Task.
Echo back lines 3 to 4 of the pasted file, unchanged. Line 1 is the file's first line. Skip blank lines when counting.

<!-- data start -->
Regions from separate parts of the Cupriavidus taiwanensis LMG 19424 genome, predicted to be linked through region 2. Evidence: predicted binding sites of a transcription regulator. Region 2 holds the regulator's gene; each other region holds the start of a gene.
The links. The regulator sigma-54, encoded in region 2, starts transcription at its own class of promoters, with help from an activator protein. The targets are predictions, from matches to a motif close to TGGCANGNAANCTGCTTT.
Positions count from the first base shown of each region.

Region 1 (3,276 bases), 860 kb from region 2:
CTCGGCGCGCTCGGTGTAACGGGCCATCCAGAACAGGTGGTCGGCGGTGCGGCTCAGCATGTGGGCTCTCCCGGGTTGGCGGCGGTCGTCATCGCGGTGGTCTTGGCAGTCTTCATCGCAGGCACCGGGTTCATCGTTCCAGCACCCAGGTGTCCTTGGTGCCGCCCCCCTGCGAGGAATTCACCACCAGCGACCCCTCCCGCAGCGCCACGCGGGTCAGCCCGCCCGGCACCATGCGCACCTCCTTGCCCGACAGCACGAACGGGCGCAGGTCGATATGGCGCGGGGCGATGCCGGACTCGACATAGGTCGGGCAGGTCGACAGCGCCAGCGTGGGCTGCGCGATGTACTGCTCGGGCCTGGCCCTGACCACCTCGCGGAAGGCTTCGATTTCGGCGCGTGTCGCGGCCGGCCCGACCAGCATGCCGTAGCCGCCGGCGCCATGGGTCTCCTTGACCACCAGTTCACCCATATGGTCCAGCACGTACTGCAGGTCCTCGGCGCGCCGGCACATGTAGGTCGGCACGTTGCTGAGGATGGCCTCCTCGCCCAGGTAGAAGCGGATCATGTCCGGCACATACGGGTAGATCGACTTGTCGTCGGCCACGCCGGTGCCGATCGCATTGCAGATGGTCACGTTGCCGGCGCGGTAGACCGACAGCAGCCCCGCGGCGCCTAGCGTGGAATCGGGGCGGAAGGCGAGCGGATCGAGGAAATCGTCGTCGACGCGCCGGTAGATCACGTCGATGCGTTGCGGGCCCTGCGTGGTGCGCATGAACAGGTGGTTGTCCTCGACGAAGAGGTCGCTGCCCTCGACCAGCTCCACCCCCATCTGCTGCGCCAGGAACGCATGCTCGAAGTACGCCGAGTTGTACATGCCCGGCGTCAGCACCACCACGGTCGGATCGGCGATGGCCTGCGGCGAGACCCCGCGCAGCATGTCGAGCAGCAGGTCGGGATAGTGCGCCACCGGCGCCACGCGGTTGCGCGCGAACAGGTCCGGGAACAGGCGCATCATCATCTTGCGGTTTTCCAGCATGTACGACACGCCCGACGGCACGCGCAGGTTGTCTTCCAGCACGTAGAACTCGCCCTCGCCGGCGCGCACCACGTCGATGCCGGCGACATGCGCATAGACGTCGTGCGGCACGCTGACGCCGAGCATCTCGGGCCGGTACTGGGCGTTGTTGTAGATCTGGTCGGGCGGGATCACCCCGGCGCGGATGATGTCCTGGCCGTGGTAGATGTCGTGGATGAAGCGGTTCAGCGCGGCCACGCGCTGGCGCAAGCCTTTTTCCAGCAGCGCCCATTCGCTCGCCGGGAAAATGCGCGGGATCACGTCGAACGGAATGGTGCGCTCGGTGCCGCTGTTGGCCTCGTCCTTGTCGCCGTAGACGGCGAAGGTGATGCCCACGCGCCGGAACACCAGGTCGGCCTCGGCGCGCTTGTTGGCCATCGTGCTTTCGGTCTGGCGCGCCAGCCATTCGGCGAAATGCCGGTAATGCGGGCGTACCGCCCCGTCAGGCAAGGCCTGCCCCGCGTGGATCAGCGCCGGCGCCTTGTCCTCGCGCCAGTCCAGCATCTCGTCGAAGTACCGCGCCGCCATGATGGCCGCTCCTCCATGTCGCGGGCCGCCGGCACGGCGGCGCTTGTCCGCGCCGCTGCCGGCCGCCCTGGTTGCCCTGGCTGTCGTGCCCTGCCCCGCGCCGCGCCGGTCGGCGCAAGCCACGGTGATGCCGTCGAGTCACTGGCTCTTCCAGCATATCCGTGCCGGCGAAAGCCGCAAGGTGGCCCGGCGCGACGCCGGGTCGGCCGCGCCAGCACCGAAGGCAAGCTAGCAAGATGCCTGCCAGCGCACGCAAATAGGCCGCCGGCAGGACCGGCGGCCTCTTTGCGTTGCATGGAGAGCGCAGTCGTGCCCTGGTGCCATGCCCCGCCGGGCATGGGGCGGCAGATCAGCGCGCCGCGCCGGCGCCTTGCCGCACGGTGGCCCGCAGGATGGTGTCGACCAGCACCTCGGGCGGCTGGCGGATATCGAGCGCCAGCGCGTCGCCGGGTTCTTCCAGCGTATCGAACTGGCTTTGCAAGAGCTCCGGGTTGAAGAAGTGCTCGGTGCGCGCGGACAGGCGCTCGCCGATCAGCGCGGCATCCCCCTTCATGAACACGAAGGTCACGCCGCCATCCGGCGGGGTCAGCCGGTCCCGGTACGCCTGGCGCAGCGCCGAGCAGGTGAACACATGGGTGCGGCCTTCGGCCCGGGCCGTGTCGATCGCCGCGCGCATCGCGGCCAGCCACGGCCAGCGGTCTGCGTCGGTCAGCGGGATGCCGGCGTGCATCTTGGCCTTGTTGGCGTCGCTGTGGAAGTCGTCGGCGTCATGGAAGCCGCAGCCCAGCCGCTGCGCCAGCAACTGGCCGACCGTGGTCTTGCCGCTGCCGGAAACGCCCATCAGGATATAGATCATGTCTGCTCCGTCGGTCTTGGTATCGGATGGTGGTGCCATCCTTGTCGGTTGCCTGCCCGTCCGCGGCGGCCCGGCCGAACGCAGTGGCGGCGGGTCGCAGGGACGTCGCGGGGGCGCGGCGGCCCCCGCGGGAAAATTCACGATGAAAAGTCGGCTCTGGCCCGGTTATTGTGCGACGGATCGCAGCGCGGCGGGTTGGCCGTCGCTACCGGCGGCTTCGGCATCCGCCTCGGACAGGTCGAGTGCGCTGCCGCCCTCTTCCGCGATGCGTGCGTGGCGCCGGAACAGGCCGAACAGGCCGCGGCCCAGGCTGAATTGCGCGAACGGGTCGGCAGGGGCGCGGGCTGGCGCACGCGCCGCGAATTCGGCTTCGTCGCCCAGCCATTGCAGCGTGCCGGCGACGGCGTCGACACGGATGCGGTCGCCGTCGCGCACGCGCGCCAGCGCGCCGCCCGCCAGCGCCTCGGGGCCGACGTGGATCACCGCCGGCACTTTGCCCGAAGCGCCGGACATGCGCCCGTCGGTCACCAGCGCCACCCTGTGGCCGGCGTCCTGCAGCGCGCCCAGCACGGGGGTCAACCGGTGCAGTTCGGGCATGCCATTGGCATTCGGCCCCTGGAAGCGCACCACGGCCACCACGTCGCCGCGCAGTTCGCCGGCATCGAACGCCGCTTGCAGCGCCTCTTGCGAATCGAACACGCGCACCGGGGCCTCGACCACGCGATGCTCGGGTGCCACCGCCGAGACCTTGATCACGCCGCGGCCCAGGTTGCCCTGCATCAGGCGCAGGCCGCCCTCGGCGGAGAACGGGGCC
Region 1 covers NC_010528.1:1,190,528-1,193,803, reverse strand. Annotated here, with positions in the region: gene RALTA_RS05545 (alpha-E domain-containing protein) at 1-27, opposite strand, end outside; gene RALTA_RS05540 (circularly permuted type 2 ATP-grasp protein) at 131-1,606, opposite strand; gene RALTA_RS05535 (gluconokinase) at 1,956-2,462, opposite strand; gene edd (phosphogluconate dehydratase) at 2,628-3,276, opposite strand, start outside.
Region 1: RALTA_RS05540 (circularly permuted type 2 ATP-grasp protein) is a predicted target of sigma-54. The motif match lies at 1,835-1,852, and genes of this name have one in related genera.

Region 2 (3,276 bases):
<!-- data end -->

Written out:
Positions count from the first base shown of each region.

Region 1 (3,276 bases), 860 kb from region 2: